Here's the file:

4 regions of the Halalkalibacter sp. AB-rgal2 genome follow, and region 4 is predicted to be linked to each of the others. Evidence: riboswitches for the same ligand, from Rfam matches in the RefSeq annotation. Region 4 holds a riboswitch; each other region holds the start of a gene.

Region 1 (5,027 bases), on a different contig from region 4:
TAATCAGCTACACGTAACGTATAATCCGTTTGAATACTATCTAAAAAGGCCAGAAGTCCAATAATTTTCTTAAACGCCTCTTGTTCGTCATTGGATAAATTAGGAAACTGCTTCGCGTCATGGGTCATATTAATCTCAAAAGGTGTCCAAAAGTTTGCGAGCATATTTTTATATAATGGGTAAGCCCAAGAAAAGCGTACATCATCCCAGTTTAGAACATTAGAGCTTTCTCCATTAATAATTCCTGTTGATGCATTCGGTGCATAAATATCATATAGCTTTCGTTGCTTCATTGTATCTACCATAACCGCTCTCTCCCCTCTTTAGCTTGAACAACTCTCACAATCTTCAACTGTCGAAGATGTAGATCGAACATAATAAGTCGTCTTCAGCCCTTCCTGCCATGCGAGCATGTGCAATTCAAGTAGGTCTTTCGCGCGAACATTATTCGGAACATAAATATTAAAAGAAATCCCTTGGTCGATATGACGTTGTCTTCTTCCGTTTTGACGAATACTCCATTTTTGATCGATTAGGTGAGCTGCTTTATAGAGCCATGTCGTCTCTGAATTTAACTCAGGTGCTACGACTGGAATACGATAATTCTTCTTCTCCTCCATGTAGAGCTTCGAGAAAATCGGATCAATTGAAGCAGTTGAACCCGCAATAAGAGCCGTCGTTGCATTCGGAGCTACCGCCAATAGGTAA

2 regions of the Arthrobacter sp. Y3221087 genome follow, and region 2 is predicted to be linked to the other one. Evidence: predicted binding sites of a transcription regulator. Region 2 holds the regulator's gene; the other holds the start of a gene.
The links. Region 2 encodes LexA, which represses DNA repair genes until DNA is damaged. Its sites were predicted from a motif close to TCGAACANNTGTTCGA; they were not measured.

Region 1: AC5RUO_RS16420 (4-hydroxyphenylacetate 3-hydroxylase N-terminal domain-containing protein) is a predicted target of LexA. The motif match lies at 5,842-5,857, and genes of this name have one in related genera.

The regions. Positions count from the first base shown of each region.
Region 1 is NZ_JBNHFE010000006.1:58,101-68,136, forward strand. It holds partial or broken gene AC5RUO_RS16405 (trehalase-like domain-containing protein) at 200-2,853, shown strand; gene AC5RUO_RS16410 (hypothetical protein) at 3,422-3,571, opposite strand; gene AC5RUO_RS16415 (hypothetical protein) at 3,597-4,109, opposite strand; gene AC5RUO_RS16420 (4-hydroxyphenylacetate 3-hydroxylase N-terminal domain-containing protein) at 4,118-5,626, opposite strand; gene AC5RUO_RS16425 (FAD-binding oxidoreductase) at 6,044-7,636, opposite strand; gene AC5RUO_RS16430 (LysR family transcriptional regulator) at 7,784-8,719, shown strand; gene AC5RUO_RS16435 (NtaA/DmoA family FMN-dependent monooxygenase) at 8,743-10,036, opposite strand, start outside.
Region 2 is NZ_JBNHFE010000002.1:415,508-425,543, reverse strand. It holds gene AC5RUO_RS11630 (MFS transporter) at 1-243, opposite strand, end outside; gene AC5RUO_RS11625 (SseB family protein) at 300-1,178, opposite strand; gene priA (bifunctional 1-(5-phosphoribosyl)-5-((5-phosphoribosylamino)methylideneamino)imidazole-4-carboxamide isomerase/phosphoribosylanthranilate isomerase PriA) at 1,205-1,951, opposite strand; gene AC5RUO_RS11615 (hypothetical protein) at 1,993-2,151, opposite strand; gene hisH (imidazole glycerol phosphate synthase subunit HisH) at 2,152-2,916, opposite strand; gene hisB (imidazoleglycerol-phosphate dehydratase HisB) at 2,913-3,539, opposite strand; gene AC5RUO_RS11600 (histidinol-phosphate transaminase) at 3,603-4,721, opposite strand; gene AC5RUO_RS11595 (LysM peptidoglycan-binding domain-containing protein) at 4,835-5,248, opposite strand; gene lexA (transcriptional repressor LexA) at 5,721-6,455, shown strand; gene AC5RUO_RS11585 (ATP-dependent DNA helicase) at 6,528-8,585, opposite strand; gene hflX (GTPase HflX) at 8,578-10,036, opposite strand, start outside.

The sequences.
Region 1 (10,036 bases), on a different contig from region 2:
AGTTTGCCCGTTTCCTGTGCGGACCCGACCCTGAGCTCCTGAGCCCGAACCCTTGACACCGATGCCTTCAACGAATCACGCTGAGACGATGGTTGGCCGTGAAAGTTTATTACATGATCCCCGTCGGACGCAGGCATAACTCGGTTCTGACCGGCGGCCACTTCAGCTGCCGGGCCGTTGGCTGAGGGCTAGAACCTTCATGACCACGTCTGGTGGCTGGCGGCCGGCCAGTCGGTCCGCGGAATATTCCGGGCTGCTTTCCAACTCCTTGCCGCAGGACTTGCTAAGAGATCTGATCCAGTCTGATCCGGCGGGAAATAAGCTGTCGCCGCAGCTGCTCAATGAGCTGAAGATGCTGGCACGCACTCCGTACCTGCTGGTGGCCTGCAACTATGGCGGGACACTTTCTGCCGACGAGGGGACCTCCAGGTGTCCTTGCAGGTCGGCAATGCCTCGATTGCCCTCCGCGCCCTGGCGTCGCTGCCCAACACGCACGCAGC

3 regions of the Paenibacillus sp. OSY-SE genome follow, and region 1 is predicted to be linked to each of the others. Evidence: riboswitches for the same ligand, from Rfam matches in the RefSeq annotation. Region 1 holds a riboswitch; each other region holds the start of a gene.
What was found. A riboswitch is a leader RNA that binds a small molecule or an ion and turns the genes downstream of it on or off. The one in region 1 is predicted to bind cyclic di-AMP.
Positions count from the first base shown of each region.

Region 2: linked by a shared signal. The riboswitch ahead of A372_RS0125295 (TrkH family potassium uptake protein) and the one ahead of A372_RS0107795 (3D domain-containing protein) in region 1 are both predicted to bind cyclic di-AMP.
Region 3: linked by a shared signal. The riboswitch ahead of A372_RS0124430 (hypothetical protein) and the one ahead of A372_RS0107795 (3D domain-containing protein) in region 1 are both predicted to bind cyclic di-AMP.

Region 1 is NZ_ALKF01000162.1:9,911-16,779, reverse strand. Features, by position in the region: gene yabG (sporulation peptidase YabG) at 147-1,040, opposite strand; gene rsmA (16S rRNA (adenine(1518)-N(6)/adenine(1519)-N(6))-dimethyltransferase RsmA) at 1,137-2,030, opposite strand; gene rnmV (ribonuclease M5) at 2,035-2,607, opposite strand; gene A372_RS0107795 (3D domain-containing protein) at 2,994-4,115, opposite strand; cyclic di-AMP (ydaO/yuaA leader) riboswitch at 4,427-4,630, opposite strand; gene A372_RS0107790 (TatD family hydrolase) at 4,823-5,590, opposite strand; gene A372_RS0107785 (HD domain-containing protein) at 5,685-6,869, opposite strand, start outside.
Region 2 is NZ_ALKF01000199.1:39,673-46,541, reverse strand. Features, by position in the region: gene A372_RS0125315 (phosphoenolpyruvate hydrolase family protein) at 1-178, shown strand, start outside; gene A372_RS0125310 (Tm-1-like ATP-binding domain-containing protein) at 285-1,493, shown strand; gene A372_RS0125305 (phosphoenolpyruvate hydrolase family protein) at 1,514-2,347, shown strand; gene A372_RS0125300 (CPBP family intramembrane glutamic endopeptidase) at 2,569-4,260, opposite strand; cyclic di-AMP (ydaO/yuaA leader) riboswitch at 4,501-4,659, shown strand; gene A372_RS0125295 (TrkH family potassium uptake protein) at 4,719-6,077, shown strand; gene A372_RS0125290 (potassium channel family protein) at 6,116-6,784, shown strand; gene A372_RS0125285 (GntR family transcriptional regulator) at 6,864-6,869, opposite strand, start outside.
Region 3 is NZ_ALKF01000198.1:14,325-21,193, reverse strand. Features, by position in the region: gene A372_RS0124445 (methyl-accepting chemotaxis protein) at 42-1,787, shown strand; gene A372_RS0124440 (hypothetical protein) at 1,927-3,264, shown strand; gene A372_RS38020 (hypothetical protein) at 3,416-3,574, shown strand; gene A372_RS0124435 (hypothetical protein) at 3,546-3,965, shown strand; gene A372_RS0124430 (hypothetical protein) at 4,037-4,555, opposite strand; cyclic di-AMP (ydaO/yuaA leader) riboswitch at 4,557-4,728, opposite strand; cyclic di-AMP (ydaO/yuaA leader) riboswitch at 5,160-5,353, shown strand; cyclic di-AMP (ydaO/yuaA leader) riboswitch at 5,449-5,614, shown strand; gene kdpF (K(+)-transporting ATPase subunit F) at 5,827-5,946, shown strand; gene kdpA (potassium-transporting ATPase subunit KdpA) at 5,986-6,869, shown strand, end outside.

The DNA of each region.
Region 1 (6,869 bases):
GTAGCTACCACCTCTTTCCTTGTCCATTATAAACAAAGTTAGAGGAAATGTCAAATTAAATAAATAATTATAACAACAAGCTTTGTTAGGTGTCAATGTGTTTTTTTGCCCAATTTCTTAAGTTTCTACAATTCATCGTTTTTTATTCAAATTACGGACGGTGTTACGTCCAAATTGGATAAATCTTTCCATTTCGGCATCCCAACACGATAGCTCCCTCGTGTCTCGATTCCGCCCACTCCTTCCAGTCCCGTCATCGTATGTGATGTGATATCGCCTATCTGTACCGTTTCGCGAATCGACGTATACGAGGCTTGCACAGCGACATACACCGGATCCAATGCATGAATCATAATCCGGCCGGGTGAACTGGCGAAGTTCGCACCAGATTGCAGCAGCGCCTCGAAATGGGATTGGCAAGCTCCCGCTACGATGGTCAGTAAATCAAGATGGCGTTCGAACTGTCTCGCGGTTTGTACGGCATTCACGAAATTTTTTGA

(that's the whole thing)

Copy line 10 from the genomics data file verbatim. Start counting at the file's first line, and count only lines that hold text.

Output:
The sequences.